The main cause of anemia is iron deficiency. Parasitic infections like intestinal worms and malaria can also cause anemia or worsen it.
Beyond these underlying factors, basic causes of undernutrition are multiple: poverty, inequity, low maternal education, women’s social status and other social and cultural factors.
Reductions in stunting and other forms of undernutrition can be achieved through proven interventions. These include improving women’s nutrition; early and exclusive breastfeeding; timely, safe, appropriate and high-quality complementary food; appropriate micronutrient interventions; promotion of good sanitation practices and access to clean drinking water; prevention and treatment of severe acute malnutrition; promotion of healthy practices and appropriate use of health services. These interventions should focus on the critical 1,000-day window that spans from pregnancy to the first two years of life.
These nutrition-specific interventions are ideally complemented by contributions from the agriculture, social protection, early child development and education sectors to improve child nutrition. These so-called nutrition sensitive programs have enormous potential to enhance the scale and effectiveness of nutrition-specific interventions. The coordination of these nutrition interventions and nutrition-sensitive interventions are necessary to build the foundation for a healthy, more prosperous future and resilience in times of crisis.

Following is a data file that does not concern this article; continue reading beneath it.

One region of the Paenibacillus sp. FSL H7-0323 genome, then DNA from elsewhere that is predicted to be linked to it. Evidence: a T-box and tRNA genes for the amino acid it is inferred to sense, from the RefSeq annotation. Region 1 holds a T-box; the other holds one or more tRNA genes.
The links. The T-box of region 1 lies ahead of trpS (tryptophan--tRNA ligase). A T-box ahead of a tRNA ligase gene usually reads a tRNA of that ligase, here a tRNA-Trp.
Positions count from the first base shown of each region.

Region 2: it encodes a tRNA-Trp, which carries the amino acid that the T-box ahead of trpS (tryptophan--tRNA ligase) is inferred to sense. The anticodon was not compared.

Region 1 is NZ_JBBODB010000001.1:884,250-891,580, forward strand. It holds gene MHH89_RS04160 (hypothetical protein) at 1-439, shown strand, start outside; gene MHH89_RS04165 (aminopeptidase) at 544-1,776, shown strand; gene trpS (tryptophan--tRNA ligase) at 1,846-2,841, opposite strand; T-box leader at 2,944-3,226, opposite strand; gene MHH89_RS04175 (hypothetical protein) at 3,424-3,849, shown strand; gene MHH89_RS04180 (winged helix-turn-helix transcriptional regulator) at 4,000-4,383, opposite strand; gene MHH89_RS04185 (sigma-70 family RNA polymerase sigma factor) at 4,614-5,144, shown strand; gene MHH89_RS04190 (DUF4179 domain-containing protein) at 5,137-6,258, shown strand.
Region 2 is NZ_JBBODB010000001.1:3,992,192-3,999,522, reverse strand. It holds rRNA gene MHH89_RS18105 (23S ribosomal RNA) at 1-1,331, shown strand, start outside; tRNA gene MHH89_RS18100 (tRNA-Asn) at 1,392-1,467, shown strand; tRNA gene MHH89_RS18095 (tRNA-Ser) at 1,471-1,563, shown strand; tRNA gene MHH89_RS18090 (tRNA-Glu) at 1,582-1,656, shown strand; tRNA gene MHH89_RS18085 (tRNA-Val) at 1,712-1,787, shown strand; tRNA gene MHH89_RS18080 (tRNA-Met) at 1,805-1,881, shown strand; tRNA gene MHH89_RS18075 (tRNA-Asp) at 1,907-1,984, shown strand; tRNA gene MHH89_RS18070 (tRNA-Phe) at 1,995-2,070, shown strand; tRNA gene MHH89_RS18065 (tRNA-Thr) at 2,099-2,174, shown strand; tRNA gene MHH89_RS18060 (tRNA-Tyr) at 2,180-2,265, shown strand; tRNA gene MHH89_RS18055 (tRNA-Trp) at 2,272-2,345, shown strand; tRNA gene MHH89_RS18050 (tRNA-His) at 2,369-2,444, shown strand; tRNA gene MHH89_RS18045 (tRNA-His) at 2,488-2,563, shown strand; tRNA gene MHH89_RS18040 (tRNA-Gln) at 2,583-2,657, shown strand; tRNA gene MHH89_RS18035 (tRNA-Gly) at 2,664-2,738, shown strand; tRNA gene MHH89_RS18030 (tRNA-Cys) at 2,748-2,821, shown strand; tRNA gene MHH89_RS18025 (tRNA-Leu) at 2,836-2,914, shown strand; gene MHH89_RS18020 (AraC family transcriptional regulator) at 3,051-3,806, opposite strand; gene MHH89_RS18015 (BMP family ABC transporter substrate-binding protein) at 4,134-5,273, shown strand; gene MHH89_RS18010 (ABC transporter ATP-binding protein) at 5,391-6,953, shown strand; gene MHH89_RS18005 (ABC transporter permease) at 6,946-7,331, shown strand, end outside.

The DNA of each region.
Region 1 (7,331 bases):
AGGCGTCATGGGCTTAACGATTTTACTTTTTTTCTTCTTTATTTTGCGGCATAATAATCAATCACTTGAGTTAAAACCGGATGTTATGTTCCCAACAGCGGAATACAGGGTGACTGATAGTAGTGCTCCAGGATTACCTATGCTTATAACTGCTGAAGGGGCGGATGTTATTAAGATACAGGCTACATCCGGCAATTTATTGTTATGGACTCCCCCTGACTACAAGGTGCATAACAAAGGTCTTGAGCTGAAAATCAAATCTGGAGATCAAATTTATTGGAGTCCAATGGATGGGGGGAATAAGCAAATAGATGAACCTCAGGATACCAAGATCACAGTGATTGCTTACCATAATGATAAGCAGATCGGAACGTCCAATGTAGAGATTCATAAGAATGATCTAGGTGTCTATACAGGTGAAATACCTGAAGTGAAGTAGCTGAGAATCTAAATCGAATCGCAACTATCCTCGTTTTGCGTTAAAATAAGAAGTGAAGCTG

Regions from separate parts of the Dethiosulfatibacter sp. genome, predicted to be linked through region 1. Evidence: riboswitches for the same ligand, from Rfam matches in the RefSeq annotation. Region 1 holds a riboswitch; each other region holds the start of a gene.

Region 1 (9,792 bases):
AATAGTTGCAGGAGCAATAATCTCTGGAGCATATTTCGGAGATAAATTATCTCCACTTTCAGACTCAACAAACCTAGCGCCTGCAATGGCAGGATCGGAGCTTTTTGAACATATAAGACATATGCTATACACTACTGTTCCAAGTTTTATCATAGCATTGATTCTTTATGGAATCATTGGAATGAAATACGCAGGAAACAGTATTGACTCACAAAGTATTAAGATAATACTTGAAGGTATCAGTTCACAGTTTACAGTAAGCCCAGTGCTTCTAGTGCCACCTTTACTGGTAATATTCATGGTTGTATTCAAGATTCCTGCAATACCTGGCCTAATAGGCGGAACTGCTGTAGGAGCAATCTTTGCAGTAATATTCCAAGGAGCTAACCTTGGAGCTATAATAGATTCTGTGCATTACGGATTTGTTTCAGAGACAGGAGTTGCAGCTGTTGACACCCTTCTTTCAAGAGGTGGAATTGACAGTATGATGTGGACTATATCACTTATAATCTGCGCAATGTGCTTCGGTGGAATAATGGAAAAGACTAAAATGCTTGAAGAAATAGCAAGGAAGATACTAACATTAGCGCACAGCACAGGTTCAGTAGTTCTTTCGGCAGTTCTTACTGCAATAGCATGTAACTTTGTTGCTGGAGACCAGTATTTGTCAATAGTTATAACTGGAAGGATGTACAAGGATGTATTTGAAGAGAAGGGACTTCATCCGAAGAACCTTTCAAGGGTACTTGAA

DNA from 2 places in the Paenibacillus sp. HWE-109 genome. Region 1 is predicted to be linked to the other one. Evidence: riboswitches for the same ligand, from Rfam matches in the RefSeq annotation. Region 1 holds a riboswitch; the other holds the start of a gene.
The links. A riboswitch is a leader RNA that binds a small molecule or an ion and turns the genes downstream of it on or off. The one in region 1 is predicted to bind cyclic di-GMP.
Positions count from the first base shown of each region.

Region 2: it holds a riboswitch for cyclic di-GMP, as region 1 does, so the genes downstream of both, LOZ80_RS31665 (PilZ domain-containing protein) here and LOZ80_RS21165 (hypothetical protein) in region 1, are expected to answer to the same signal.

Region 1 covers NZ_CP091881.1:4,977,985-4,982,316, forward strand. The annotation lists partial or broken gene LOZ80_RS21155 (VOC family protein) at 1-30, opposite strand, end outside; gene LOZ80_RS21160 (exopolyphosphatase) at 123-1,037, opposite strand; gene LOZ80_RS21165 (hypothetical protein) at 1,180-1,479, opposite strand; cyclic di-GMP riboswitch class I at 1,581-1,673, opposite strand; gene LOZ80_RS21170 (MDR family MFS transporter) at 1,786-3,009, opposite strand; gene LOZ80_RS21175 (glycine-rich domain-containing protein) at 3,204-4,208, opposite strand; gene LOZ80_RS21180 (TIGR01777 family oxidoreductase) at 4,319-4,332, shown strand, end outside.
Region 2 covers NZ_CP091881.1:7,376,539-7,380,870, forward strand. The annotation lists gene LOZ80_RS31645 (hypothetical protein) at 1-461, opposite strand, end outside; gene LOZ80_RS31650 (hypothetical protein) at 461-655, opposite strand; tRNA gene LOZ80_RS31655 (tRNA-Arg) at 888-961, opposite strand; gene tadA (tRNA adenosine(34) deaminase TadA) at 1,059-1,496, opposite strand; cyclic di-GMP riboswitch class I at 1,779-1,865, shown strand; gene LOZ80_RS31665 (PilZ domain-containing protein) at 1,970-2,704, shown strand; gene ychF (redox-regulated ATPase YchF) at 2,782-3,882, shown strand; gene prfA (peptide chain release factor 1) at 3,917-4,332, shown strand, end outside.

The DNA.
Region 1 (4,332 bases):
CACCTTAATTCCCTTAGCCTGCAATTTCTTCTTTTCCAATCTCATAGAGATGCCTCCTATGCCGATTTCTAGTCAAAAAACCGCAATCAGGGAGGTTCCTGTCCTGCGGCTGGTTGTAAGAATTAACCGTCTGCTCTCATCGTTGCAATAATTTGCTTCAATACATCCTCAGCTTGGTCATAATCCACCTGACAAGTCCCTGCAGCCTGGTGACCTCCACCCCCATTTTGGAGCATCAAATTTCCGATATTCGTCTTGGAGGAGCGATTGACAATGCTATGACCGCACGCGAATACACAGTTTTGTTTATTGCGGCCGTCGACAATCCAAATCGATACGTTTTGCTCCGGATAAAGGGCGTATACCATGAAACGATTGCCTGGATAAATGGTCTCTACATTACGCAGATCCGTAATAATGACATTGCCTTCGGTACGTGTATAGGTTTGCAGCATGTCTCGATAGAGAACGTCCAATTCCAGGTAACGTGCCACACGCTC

Nutrition is undeniably central to the resilience agenda, particularly in regions such as the Sahel. There is a recognized need to build resilient systems to address the basic, underlying and immediate causes of undernutrition, to promote and protect good nutrition at all times, and to maintain nutritional status during periods of stress. In this regard, UNICEF supports the regional initiative AGIR (l’Alliance Globale pour l’Initiative Résilience au Sahel) and helps to mainstream nutrition in its agenda.
The global nutrition community is uniting around the Scaling Up Nutrition (SUN) movement, which supports nationally driven processes for the reduction of stunting and other forms of undernutrition. Countries participating to the SUN movement are putting the right policies in place, collaborating with partners to implement both specific nutrition interventions and nutrition-sensitive approaches, and mobilizing resources to effectively scale up nutrition. Among the 41 SUN countries worldwide, 15 are from WCAR.
As a further sign of commitment to nutrition in WCAR, the Assembly of Health Ministers of the Economic Community of West African States called on Member States and Partners in 2009 to accelerate efforts to address undernutrition in the region, with specific actions in the areas of capacity building, vitamin A supplementation for child survival, infant and young child nutrition and integrated management of acute undernutrition.
Day of the African Child 2013: